There will be some who believe the Lions should have been in recovery mode back in Auckland yesterday morning rather than marching up the hill at the Waitangi Treaty Grounds to sing a few songs.

Yet if ever there was an occasion to highlight the power and uniqueness of the Lions as well as underline its commitment to the people of the countries it tours, then it was the Powhiri, or Maori welcome ceremony, at New Zealand’s most symbolic and historic site.

It was here, looking out across the beautiful Bay of Islands in the north of the North Island that New Zealand’s founding document, the Treaty of Waitangi, was signed on February 6, 1840, by the British Crown and Maori chiefs, both colonisers of these Pacific Ocean islands.

Yesterday, 177 years later, a different invasion force arrived in Waitangi as the 41 Lions, their coaches, administrators and support staff climbed the hill from Hobson’s Beach up to the Carved Meeting House, Te Whare Rúnanga, accepting three different challenges from a reception committee of Maori warriors en route to the Powhiri.

And quite a reception it was, for this was a national welcome with Maori from across Northland, Auckland, and even Sydney, Australia, gathered at the Treaty Grounds above the shimmering bay on a gorgeous sunny morning.

The first challenge had taken place in private, in front of a 35-metre long ceremonial war canoe known as Ngatokimatawhaorua, before the Lions squad progressed to the top of the Treaty Grounds to be greeted by another group of warriors, captain Sam Warburton accepting their challenge by picking up a wooden spearhead laid on the ground in front of him.

Then it was on to the final challenge, in front of the Meeting House, and this was the biggest of them all, a series of Hakas performed by more than 400 warriors. 

The Lions looked solemn to a man, perhaps reflecting on a less than stellar performance in their opening game of this 10-match tour, a 13-7 win over the New Zealand Provincial Barbarians, just further south in Whangarei.

Yet the ferocity and volume generated by the Maori will have shaken them from any introspection and they dutifully filed into the Meeting House for a series of ceremonial speeches, followed by the Lions’ response, in song, the players’ choir running through its repertoire of Highland Cathedral for Scotland, Jerusalem for the English, the Fields of Athenry for Ireland, preceded by Robbie Henshaw speaking in Irish, and the Welsh hymn Calon Lan, introduced in Welsh by Ken Owens.

Even for the most experienced tourists, such as captain Warburton, it was an experience like no other.

“That was brilliant,” he said. 

“The day and the setting made it even more special. Off the rugby field, that was probably one of the best experiences I’ve had. All the players came out of there in awe really.

“I knew they weren’t going to smack me in the face! It was more of a welcome really; a sign of respect. You enjoy those moments — I’ve done a few of them over the years, but that was more special than the others.”

As for the singing, Warburton was delighted with the morning’s work.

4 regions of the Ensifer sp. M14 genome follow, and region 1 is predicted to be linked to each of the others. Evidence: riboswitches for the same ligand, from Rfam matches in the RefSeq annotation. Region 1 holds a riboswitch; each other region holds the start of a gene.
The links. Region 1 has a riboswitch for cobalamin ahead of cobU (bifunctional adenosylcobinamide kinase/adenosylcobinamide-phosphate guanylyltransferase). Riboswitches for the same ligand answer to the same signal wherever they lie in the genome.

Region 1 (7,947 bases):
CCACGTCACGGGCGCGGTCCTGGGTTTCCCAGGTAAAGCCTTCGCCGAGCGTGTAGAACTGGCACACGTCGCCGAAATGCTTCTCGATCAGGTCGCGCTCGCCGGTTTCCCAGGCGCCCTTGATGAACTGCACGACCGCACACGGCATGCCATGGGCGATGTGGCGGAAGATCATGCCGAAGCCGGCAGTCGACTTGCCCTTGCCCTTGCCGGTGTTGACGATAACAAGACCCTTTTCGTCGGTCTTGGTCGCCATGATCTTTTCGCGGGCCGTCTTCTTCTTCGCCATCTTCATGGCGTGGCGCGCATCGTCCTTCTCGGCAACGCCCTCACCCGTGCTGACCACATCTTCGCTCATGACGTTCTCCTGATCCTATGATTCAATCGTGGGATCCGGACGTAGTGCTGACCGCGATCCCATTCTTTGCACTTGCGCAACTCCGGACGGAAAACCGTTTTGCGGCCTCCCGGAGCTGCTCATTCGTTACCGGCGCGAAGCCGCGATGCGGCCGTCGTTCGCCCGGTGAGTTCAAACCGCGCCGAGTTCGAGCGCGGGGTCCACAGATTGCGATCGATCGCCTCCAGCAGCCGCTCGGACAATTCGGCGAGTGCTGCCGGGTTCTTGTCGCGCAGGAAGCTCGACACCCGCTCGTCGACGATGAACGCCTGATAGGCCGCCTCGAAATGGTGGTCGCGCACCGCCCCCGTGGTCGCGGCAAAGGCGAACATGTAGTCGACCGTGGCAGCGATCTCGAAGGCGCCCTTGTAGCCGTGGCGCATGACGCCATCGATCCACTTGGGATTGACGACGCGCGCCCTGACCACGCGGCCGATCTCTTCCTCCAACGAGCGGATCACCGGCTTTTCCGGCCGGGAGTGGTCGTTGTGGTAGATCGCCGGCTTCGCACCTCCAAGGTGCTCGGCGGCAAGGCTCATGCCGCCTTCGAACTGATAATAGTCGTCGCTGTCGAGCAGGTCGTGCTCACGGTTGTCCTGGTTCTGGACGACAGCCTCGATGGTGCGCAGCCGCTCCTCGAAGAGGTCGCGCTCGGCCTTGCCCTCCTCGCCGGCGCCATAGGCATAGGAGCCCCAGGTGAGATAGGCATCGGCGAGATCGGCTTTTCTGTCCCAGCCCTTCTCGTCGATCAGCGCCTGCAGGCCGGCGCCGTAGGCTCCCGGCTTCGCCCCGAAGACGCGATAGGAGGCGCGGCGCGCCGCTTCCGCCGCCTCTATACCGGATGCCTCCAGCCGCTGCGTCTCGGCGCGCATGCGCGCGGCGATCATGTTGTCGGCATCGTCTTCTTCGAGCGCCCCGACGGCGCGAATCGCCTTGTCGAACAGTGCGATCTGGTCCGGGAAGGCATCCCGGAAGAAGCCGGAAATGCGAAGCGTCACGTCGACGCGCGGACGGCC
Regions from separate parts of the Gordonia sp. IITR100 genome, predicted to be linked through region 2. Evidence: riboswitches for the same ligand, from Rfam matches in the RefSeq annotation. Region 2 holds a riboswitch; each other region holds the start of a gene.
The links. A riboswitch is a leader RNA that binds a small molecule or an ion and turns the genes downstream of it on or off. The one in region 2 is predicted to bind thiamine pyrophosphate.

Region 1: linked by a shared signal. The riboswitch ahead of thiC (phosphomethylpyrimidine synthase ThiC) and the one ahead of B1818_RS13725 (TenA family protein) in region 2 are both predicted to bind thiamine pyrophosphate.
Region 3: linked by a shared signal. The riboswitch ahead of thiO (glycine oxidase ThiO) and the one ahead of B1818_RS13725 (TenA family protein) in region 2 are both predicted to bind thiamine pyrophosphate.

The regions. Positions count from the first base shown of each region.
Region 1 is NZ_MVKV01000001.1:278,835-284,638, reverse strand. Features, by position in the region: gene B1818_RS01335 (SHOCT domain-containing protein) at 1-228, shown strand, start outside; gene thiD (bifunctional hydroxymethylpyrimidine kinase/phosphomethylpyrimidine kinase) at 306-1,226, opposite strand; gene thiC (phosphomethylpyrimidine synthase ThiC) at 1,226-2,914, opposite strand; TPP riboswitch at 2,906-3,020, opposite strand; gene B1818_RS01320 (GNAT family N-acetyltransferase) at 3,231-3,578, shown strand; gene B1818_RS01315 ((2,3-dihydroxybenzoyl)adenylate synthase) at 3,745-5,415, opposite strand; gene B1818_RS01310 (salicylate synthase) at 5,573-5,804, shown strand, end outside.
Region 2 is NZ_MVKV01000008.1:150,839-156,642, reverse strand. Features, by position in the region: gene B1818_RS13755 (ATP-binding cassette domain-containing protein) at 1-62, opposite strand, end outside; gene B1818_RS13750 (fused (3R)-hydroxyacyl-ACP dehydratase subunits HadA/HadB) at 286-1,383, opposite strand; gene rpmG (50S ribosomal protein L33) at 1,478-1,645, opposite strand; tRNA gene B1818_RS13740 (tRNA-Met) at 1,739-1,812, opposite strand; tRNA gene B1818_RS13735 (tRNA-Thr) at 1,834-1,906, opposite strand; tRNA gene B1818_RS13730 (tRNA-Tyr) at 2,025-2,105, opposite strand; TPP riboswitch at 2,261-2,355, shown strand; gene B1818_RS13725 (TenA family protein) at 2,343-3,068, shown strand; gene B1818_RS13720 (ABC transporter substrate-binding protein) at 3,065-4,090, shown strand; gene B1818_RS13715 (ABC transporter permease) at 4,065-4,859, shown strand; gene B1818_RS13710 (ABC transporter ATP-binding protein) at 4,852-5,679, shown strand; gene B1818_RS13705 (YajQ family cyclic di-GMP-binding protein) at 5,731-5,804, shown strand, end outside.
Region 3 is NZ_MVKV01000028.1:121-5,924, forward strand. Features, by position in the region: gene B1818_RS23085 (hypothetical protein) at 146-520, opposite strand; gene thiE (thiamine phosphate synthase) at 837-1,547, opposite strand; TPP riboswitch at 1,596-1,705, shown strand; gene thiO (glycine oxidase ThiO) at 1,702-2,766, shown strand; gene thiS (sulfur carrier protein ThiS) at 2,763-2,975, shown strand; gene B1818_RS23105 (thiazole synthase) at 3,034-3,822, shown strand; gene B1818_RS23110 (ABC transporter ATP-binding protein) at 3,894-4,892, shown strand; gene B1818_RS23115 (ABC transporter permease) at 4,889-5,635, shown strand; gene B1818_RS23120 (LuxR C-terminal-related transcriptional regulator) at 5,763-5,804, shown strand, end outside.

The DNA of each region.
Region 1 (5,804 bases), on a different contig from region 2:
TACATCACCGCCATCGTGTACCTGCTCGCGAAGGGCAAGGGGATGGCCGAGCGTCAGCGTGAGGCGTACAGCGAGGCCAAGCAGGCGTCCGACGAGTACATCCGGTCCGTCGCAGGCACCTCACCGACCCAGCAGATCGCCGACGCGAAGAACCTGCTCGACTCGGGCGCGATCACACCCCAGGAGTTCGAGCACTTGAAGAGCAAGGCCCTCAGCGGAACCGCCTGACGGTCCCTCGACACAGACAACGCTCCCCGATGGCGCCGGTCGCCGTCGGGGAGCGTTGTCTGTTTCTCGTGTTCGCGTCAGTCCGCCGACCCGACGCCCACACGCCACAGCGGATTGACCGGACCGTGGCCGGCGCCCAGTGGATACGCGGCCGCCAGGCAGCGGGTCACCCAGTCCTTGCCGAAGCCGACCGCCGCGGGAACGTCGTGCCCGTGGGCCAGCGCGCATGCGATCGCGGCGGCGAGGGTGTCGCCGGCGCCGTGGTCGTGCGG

“The choir delivered! We’ve put a lot of practice in behind closed doors and it’s been good, from a bonding point of view. We have a great laugh with it, but the guys have really bought into it. For the English, Scottish and Irish lads to learn Calon Lan is really impressive.

“Pretty much every evening here or when we were in the Vale and Ireland (in training camps), we’ve had choir practice. We’ve had at least 10-15 choir practices where we’ve all got together, so hopefully it paid off in there. If we win (the Test series), we’ll bring out the four on a single!”

For both Warburton and tour manager John Spencer, a history-maker in 1971 as a member of the only Lions party to win a series in New Zealand, the national welcome ceremony was as important as beating the All Blacks and particularly against a backdrop of criticism over the perceived prioritising of commercial considerations.

Head coach Warren Gatland implied on Saturday night, following an opening game played just three days after completing the arduous journey from London, that he was unhappy with the decision to make Friday’s travel day from Auckland to Whangarei, not a collective trip on the team bus but one in which his players were divided into a fleet of cars supplied by team sponsors Land Rover in order to make stops en route for visits to schools, hospitals and retirement homes.

“We’ve done community stuff yesterday where the guys have been sitting in cars for five hours, coming up and probably still recovering from the effects of that flight as well,” Gatland said, although the following day Spencer defended the spirit of the Lions’ engagement with the New Zealand public.

“On a Lions tour, we have our traditions that other tours don’t have and part of that is engaging with the community. That is really important to us and we did it a couple of days ago with schools and hospitals and some retirement villages.

“This is different because this is acknowledging the culture of a very important nation and the rugby will come back into full view but today (at Waitangi) is a day of respect.

“It can be tricky (to fit everything in) but we’ve organised our time; we know that being a Lion does not finish on the final whistle. This is part of expanding our game to use the moral aspect of our players to show respect and friendship.

“We want to do this. It’s not like any other tour. We’re trying to have as many of these welcomes and celebrations at the beginning of the tour as between the Test matches things get very busy. We want time at the beginning of the tour so we can show proper respect.”


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